How to receive data dragged from other applications (part 4 of 6)
Querying the Data Object
We often need to query an object to find out about the formats it supports. There are two distinct ways to do this. The first is to enquire whether the data object supports a specified format and the second is to enumerate all the supported formats. We will consider each of these in turn.
Checking for a specified data format
To check for a specific format we call the data object's QueryGetData method, passing it a TFormatEtc structure that describes the required data format. Listing 4 defines a helper routine that finds this information for a given clipboard format and storage medium.
function HasFormat(const DataObj: IDataObject; const Fmt: TClipFormat; const Tymed: Integer): Boolean; var FmtEtc: TFormatEtc; begin FmtEtc.cfFormat := Fmt; FmtEtc.ptd := nil; // device independent FmtEtc.dwAspect := DVASPECT_CONTENT; // full detail FmtEtc.lindex := -1; // all the data FmtEtc.tymed := Tymed; Result := DataObj.QueryGetData(FmtEtc) = S_OK; end;
Here we pass a IDataObject instance to the helper function along with the required clipboard format and storage medium type. We record the clipboard format and storage medium type in a TFormatEtc structure and set its other fields to default values. Once we have set up the TFormatEtc structure we pass it to the data object's QueryGetData method and check the return value. A return of S_OK indicates the format is supported.
Enumerating all data formats
IDataObject can provide a standard Windows enumerator that iterates through all data formats supported by a data object. The skeleton code in Listing 5 show how to use the enumeration.
procedure EnumDataFormats(const DataObj: IDataObject); var Enum: IEnumFormatEtc; FormatEtc: TFormatEtc; begin OleCheck(DataObj.EnumFormatEtc(DATADIR_GET, Enum)); while Enum.Next(1, FormatEtc, nil) = S_OK do begin // Do something with FormatEtc here ... end; end;
We first call the EnumFormatEtc method of the data object to get the required enumerator. We pass the DATADIR_GET flag to the method to indicate that we want to know about data formats we can read from the data object (rather the formats we could write to the object). If all goes well the method passes the enumerator out via the Enum parameter. If the call fails the OleCheck traps the error return and raises an exception.
Once we have the enumerator we repeatedly call its Next method
1 as the first parameter to indicate we want one
TFormatEtc structure at each iteration. For as long as there is
more information available the method sets FormatEtc and returns
S_OK. When the data formats are exhausted the method returns
S_FALSE and the loop ends. Within the
while loop we can do something with data
formats, such as list them in a dialog box.
Getting Data from the Data Object
Once we know the data format we want, the easiest way to get data from the data object is via its GetData method. The skeleton code presented in Listing 6 shows how to approach this.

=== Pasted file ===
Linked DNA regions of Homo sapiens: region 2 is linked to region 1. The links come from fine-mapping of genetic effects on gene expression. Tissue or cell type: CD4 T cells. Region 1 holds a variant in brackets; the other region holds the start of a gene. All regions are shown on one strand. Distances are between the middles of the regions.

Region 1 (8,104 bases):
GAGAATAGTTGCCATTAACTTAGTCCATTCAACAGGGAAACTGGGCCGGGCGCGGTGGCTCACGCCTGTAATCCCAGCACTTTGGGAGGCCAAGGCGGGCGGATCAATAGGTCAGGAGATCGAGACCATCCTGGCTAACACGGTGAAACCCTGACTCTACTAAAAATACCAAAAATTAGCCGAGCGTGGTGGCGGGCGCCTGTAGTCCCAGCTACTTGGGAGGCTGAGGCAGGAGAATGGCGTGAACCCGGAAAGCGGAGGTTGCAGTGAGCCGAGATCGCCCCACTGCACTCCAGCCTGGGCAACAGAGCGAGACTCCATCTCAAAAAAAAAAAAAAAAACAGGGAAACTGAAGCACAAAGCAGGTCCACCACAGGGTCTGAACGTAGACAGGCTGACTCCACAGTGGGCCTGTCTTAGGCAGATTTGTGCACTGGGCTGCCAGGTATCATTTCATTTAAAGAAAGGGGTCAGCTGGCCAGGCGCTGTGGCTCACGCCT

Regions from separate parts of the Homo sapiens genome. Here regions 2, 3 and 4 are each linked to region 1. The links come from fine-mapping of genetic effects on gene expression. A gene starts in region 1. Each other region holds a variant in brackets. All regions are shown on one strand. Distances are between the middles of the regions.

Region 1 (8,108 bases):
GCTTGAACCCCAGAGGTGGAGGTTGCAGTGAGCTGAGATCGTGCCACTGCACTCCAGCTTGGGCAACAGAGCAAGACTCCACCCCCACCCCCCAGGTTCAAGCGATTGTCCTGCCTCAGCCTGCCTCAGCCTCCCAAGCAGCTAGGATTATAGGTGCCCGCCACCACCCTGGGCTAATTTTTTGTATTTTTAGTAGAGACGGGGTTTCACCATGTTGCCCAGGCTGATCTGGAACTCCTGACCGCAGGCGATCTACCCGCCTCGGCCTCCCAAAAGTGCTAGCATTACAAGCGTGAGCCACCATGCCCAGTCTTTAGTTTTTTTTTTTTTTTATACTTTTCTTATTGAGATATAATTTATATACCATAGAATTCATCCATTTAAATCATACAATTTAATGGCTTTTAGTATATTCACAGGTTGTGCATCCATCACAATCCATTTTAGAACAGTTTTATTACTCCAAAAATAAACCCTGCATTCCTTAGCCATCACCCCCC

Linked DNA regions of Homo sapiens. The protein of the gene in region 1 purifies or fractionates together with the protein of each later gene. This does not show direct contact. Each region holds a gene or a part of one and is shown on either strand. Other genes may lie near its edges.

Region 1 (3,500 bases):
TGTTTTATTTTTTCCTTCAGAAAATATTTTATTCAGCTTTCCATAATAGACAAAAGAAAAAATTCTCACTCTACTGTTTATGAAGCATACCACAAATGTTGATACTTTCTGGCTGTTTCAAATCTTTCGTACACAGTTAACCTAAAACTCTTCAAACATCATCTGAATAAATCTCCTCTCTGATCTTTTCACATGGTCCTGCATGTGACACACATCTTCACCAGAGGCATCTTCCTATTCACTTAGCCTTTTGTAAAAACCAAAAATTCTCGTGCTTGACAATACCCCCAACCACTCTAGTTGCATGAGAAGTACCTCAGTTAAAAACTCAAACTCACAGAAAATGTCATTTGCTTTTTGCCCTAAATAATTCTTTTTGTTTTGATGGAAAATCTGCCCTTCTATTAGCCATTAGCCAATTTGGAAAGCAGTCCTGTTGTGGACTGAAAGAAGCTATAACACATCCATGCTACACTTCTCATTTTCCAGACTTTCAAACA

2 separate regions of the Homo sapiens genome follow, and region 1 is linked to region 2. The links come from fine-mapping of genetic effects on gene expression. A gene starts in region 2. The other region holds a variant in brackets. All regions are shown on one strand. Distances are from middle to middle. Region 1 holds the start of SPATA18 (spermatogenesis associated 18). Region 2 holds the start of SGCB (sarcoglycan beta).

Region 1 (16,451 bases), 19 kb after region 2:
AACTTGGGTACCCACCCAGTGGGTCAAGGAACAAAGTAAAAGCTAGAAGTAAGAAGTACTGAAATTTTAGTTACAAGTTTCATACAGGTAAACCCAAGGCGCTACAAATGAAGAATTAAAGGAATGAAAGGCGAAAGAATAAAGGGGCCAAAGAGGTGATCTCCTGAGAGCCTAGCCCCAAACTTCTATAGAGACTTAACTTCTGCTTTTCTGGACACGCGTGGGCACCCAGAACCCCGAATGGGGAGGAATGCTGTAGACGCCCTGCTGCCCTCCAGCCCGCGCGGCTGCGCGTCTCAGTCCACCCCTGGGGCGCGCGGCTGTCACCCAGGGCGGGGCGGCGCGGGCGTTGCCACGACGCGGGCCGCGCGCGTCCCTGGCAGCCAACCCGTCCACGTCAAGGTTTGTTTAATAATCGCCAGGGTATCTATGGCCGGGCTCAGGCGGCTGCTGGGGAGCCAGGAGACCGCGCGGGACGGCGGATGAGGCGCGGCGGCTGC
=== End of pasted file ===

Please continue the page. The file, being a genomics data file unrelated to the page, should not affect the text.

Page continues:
procedure GetDataFromObj(const DataObj: IDataObject; const Fmt: TClipFormat; const Tymed: Integer); var FmtEtc: TFormatEtc; Medium: TStgMedium; begin FmtEtc.cfFormat := Fmt; FmtEtc.ptd := nil; FmtEtc.dwAspect := DVASPECT_CONTENT; FmtEtc.lindex := -1; FmtEtc.tymed := Tymed; OleCheck(DataObj.GetData(FmtEtc, Medium)); try Assert(Medium.tymed = FmtEtc.tymed); // Do something with the data from Medium ... finally ReleaseStgMedium(Medium); end; end;
Just like in Listing 4 we must fill in the TFormatEtc structure with details of the required data format as specified by the Fmt and Tymed parameters. Next we call the data object's GetData method passing in the data format structure. If the method succeeds it returns S_OK and sets Medium to reference the required storage medium. Medium should have the same value in its tymed field as FmtEtc so we use an assertion to check this. If GetData fails it causes OleCheck to raise an exception.
Now we have the storage medium we can then do something with it, for example display the information it contains. Once we have finished with the storage medium we must release its data structures. How this is done varies depending on the medium type. Fortunately Windows provides the ReleaseStgMedium method that knows how to free the required data structures, so we simply call that routine.
Now it's all very well saying "do something with the data from Medium", but what exactly is that "something"? Well, the answer depends on both the data format and the media type. So next we'll look at a few examples of working with different data formats and data types.
Example 1: Text stored in global memory
Several data formats provide their data as ANSI text stored in global memory. Examples are:
- CF_TEXT – a standard format.
- CF_FILENAMEA – a format defined by the shell for passing filenames.
- Rich Text Format
- HTML Format